People

John Slattery, Director

Photo of Dr. John SlatteryJohn Slattery is the Director of the Grefenstette Center. He is also a Senior Program Associate with the Dialogue on Science, Ethics, and Religion Program at the American Association for the Advancement of Science in Washington, DC. He earned a B.S. in computer science from Georgetown University, a master’s degree in religious studies from Saint Paul School of Theology, and an interdisciplinary PhD in the history and philosophy of science and systematic theology from the University of Notre Dame. John's research focuses on interactions between Christianity and science, both historically and in modern times. He is especially interested in the intersections of liberation theology with the current conversations of science, technology, and theology. He has published two recent volumes: Faith and Science at Notre Dame: John Zahm, Evolution, and the Catholic Church was published by Notre Dame Press in August 2019, and an edited volume, Christian Theology and the Modern Sciences, published by T&T Clark in October 2020. You can also find his work in academic journals and online. Dr. Slattery has been featured in Commonweal Magazine, Religion Dispatches, and Daily Theology.


Florence M. Chee, Fellow

Florence Chee is Associate Professor in the School of Communication and Program Director of the Center for Digital Ethics and Policy at Loyola University Chicago. She is also Founding Director of the Social & Interactive Media Lab Chicago (SIMLab), devoted to the in-depth study of social phenomena at the intersection of society and technology. Her research examines the social, cultural, and ethical dimensions of emergent digital lifestyles with a particular focus on the examination of artificial intelligence, games, social media, mobile platforms, and translating insights about their lived contexts across industrial, governmental, and academic sectors.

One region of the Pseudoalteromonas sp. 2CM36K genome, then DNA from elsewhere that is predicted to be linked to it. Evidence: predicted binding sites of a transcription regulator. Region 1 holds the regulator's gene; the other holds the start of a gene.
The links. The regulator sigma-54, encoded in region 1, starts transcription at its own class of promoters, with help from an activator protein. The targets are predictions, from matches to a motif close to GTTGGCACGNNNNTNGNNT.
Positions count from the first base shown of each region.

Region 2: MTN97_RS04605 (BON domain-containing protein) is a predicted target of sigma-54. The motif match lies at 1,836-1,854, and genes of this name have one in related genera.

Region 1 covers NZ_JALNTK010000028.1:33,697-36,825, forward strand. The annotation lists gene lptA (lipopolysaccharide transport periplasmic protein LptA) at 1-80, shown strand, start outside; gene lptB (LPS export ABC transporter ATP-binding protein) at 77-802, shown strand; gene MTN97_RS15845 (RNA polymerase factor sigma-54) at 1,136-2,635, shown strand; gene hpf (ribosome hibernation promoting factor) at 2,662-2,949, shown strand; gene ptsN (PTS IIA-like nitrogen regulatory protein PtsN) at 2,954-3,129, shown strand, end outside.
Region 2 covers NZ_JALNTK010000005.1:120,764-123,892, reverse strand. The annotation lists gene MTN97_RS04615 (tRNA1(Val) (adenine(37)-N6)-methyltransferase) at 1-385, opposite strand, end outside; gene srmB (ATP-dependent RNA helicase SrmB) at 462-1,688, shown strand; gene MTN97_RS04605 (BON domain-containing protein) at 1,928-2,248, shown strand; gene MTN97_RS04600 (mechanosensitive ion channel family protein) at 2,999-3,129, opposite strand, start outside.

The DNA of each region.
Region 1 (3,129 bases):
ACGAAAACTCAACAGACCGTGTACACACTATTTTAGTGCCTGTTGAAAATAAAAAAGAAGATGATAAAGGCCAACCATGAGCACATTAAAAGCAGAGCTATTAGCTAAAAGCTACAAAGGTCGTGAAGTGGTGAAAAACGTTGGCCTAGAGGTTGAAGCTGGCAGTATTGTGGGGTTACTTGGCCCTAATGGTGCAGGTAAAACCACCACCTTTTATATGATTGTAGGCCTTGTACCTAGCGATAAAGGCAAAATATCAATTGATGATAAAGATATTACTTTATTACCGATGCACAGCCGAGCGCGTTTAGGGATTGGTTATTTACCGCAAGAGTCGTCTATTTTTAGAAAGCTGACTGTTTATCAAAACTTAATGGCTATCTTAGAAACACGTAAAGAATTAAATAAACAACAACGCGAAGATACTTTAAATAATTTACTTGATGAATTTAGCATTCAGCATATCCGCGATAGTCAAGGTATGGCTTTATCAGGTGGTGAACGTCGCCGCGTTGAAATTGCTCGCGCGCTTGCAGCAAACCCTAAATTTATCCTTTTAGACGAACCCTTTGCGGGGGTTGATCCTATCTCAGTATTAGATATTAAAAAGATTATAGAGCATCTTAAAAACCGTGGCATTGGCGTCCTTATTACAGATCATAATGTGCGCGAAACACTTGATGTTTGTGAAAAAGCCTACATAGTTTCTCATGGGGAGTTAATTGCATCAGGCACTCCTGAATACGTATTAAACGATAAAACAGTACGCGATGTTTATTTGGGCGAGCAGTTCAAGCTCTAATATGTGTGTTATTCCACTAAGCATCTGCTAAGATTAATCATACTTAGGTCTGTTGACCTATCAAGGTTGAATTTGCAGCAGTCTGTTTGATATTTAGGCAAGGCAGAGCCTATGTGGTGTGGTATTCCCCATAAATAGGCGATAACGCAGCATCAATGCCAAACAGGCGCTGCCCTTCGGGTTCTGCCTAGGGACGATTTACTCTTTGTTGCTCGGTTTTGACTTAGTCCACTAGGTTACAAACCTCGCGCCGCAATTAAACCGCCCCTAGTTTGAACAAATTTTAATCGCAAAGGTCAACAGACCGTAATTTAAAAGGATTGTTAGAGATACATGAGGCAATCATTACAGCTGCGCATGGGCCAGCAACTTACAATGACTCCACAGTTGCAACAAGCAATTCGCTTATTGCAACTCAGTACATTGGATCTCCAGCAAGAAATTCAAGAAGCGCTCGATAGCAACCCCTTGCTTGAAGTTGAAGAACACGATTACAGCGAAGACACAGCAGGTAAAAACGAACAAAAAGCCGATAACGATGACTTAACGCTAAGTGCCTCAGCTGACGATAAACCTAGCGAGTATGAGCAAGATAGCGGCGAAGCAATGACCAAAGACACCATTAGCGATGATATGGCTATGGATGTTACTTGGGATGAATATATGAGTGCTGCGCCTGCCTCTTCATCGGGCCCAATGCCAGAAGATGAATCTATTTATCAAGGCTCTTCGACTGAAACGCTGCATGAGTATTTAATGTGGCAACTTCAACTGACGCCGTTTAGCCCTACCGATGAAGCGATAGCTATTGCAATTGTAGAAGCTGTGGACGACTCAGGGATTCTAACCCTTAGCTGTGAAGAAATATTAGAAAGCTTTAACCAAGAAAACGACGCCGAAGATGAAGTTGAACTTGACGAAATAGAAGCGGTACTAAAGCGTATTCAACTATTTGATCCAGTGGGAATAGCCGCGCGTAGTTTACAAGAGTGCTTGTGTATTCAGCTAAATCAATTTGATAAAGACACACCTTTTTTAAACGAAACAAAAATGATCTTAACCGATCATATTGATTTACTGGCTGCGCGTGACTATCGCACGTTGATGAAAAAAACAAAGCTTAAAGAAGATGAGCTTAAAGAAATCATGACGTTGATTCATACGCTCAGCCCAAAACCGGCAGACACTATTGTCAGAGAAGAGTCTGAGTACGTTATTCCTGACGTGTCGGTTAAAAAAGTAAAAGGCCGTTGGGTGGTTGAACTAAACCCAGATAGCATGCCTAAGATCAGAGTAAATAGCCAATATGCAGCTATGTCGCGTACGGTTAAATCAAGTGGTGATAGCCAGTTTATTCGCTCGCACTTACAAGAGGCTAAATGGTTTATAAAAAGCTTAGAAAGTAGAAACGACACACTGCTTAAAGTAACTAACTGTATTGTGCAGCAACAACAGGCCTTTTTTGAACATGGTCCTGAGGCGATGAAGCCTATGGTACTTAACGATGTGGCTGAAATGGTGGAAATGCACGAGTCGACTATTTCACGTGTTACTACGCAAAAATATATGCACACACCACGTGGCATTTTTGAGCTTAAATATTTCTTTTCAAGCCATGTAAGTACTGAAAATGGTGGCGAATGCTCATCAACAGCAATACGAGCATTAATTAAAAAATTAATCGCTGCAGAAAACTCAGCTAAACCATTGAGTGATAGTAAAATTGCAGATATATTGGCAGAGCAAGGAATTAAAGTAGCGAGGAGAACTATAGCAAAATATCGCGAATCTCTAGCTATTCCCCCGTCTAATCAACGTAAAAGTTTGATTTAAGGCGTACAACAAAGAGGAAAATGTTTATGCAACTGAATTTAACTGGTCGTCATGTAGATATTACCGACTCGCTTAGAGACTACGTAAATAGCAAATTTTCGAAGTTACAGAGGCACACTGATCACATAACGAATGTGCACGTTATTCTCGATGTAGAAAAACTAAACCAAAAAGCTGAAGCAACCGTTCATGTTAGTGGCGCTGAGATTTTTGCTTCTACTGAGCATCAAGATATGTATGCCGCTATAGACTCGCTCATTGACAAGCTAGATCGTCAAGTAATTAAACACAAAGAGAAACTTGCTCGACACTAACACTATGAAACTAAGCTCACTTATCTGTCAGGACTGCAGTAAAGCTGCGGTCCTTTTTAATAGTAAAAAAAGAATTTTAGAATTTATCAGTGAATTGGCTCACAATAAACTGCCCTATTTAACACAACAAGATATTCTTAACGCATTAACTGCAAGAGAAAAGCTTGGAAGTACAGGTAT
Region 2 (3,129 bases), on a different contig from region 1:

Nathan Colaner, Fellow

Photo of Dr. Nathan ColanerDr. Nathan Colaner is a Senior Instructor and Director of Business Analytics at Seattle University. He has also recently accepted the role of Managing Director of SU's Initiative in Ethics and Transformative Technologies. His recent research is on the ethical development of machine learning, specifically regarding the creation of explainable artificial intelligence. His teaching revolves around organizational ethics, focusing on the ethical implications of organizations' increasing reliance on digital technology. As a consultant, he works directly with business, government, military, and religious organizations to assess risk in implementing big data and AI solutions. Dr. Colaner is also an external fellow in the Carl G. Grefenstette Center for Ethics in Science, Technology, and Law at Duquesne University, collaborating with a team of interdisciplinary scholars on ethics and data, digital technology, and AI.